I love a good conspiracy in a book, from political intrigue to a murder mystery (which is just a tiny conspiracy). It’s fun to figure out what’s going on, and who doesn’t love a puzzle? The problem is that most people’s ideas of conspiracies come from Conspiracy Theories, and that’s dangerous.

Conspiracy Theories are everywhere because humans try to make sense of the world. In turn, they work our way into our popular culture because they are recognizable and often fascinating. A quick perusal of fiction will find multiple Illuminatis, a heavy dose of Lizard People, and a decent sprinkling of alien technology.

But this isn’t just fun. Conspiracy Theories and taking them seriously (in the wrong way) promotes several alarming trends, and this book was to address that in part.

First, many Conspiracy Theories are just window dressing on biases, old or new. When we recycle them into our fiction, we promote those biases and even give voice to promoters who have ulterior motives. A cursory examination of many a conspiratorial belief quickly uncovers racism, sexism, bigotry, and more. I wanted people to avoid spreading these ideas as if they were innocent.

Secondly, many Conspiracy Theories lead to bad story ideas because they’re so unlikely and impossible. Most Conspiracy Theories suppose impossible organizations, dubious motivations, and terrible resource management. I wanted people to write more likely conspiracies – as those are more fun to read or watch!

Third and finally, fiction too often ignores that Conspiracy Theories and Conspiracies go hand in hand. If you have nefarious plans, the easiest way to get away with it is to turn people against someone else. They’re busy attacking phantoms and innocent people so you can get away with your own dark goals. I wanted more fictional conspiracies that were good at evil machinations and wanted to cover this.

In the internet age, I saw more spread of biased conspiracy theories, more foolish leaps of logic, and more muddling of Conspiracy Theory and Conspiracies. So I wanted to do a book on how to handle these subjects in fiction better. From avoiding spreading bigotry to creating more believable (and thus thought-provoking) settings, I figured it was a win-win.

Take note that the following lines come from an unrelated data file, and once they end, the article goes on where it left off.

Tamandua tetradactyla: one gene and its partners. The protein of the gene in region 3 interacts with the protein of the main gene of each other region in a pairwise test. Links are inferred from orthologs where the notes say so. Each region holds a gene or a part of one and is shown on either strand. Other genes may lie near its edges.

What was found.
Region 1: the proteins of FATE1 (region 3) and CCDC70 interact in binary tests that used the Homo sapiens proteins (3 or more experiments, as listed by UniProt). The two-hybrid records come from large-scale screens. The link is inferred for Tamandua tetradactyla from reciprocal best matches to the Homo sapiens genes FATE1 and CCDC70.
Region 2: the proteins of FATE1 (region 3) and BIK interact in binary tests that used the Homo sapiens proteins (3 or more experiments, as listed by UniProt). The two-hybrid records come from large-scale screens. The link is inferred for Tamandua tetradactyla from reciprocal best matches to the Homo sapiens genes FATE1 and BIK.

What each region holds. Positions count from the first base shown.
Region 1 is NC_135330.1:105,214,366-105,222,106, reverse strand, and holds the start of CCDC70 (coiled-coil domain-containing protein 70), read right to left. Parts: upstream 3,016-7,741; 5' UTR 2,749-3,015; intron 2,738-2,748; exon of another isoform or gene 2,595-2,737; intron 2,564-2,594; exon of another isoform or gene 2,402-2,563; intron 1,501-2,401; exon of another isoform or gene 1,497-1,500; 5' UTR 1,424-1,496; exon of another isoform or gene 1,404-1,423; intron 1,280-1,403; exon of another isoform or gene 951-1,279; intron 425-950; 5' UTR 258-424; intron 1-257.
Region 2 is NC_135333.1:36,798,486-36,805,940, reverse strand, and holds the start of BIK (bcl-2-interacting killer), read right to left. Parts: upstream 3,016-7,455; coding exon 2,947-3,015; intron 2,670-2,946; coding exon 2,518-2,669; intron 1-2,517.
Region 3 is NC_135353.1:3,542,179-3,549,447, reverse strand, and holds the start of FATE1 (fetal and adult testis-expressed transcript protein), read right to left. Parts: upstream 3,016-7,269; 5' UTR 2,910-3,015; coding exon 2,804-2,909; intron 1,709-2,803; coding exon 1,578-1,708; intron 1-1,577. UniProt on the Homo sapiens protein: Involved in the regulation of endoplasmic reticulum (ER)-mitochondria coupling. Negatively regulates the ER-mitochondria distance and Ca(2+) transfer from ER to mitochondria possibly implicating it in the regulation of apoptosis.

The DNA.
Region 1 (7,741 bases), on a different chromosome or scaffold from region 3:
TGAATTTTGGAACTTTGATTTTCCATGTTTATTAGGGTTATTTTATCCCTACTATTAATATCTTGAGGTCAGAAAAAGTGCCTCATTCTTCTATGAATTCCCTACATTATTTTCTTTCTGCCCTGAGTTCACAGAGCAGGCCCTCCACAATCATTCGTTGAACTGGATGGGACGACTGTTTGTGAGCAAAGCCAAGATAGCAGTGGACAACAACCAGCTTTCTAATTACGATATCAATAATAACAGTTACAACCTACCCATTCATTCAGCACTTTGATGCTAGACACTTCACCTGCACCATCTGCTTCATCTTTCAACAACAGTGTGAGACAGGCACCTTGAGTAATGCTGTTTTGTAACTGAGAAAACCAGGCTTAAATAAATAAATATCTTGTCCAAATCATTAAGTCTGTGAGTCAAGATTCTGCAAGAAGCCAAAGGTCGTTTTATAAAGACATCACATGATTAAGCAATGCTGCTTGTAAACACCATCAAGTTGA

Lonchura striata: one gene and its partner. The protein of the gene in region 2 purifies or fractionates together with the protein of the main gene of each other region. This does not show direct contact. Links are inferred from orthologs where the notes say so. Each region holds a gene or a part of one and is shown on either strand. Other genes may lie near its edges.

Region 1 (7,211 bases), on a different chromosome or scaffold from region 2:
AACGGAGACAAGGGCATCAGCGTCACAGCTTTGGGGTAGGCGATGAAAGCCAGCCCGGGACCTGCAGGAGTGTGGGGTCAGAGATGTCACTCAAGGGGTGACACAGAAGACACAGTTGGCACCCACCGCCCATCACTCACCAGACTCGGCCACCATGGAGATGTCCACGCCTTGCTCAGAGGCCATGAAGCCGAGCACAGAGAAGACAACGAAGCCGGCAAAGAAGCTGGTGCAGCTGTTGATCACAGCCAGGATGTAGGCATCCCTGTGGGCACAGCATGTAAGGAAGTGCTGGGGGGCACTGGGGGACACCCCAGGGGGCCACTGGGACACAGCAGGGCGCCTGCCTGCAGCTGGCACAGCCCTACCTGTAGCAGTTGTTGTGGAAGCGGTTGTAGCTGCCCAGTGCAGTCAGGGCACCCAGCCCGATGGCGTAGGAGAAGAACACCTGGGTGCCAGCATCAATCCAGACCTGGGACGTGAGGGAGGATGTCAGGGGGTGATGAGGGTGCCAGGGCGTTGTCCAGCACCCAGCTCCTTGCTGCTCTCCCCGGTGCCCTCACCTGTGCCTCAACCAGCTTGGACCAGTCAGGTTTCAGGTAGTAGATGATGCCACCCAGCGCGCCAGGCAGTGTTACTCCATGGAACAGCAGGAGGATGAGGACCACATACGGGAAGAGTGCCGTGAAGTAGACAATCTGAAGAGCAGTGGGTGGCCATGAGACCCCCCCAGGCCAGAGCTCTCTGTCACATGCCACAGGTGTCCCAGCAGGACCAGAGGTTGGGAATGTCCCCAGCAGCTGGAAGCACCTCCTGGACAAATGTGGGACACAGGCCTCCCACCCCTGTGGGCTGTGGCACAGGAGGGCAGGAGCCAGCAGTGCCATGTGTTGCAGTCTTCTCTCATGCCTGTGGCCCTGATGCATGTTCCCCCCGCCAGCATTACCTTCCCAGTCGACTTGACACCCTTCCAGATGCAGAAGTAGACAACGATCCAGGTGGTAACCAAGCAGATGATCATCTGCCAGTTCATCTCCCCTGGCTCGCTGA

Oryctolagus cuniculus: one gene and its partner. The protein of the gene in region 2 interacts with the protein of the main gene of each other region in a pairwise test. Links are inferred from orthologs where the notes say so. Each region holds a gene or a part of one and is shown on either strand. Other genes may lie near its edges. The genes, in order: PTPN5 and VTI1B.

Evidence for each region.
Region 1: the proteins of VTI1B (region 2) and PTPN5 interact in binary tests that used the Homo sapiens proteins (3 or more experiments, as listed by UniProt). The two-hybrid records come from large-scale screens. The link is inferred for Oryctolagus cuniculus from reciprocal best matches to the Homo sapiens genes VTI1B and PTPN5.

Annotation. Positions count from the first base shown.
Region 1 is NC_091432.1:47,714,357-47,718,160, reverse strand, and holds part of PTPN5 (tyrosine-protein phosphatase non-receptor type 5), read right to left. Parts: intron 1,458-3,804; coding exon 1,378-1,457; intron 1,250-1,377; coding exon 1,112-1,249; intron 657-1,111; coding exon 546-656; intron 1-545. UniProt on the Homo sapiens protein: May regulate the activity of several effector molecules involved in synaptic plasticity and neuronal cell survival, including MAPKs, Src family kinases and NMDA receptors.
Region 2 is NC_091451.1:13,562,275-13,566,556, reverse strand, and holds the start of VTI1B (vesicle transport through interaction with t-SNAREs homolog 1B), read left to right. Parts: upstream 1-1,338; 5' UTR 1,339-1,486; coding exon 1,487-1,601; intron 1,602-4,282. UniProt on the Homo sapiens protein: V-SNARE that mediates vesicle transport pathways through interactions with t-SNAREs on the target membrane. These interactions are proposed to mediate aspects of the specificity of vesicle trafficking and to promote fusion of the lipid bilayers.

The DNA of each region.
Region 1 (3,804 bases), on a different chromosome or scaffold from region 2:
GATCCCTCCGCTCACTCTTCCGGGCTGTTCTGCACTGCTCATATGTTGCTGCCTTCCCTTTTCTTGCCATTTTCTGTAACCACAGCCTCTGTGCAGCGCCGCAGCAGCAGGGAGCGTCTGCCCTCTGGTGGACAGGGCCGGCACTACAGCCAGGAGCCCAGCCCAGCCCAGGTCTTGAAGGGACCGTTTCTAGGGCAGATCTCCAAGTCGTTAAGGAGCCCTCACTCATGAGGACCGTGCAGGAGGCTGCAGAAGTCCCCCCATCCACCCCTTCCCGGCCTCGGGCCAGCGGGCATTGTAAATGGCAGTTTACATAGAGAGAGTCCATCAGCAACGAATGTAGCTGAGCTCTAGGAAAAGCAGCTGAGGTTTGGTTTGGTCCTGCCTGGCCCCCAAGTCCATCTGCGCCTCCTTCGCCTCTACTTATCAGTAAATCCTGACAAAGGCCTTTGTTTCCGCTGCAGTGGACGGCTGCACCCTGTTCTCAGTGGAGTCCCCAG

So far, it seems the book has sold pretty well, and I hope I’m reaching people. Let’s make good stories, good conspiracies, and spend less time promoting bigotry and the unlikely. Please give me a conspiracy that chills me as it seems so real and a story that helps me see how prejudices are puppet strings.

Steven Savage

Frustration Friday: Desperately Seeking Lex Luthor

One thing that plagues our culture and consciousness, derived from a devilish mix of popular culture and paranoid polemics of the past is the belief that Some Vast Competent Conspiracy is responsible for our problems.  Too many people believe, even if they won't admit it, that all our problems are due to some well-organized conspiracy running all things.

Sorry, we should be so lucky.

We lack Lex Luthor.  We're denied Doctor Doom.  We're sans Sinestro.  When you watch things that go wrong with the world, such as . . . I dunno, the Fraudclosure mess . . . you don't need supervillains and constant conspiracies to explain them.  In fact, if our world was run by secret brilliant conspirators they'd probably do a hell of a lot better.

Here's what you need to know – greedy people with issues manipulate gritty STUPID people with issues.  That's it.  That's all you need to know about most of the pain, suffering, and stupidities in the world.

So look, yes conspiracies are fun in fiction, but frankly most ideas about them are ridiculous.  They distract us from real issues – and from how easily people are manipulated by people that aren't like Sephiroth, The Leader, or Darth Vader.  We get too busy looking for conspiracies and miss what's right in front of our face.

If you're going to face the economic issues of the day, the job issues of the day, you'll be well served by abandoning the idea that anything relating to vast, conspiratorial competence runs the world.  Greed, stupidity, ignorance, and pathology explain quite enough thank you.

Remember.  If Lex Luthor was real, you'd probably have an easier time finding a job.  At least Luthorcorp would be hiring.

Steven Savage